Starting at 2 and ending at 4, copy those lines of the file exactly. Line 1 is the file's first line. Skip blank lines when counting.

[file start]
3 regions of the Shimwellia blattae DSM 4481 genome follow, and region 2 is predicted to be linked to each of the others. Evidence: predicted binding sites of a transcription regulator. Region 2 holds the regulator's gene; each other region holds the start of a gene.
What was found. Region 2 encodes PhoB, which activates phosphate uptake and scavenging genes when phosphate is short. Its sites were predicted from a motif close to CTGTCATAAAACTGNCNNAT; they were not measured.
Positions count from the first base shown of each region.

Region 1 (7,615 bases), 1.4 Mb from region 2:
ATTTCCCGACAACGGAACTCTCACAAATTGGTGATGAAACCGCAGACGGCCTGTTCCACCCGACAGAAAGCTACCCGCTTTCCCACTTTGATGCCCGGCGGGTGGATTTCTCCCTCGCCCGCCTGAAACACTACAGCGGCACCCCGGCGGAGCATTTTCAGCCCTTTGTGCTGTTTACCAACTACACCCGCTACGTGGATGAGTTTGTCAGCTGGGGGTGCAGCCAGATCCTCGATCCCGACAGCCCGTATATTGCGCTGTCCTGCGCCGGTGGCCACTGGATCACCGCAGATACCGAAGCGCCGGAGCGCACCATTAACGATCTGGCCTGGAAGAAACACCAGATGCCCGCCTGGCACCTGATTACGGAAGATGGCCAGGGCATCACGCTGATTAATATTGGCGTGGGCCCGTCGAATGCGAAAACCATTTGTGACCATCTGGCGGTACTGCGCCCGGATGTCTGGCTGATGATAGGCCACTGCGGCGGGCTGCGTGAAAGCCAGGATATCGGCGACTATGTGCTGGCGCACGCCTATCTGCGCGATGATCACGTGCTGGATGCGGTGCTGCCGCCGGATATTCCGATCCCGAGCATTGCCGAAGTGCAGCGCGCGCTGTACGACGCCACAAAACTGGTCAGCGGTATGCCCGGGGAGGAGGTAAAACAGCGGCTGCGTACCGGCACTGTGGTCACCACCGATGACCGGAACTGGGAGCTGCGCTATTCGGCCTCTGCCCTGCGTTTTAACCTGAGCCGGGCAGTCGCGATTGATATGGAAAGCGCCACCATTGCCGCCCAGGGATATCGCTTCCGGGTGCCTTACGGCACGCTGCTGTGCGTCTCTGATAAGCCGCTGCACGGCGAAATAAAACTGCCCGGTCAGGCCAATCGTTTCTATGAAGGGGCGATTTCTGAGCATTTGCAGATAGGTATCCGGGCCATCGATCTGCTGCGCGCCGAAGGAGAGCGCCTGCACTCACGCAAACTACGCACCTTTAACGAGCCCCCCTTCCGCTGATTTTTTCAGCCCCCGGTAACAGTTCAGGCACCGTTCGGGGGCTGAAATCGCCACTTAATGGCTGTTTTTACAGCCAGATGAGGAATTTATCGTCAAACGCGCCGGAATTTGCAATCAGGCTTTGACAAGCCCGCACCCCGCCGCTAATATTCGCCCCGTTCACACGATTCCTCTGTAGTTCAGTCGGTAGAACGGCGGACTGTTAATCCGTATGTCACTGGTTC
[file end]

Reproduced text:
What was found. Region 2 encodes PhoB, which activates phosphate uptake and scavenging genes when phosphate is short. Its sites were predicted from a motif close to CTGTCATAAAACTGNCNNAT; they were not measured.
Positions count from the first base shown of each region.

Region 1 (7,615 bases), 1.4 Mb from region 2: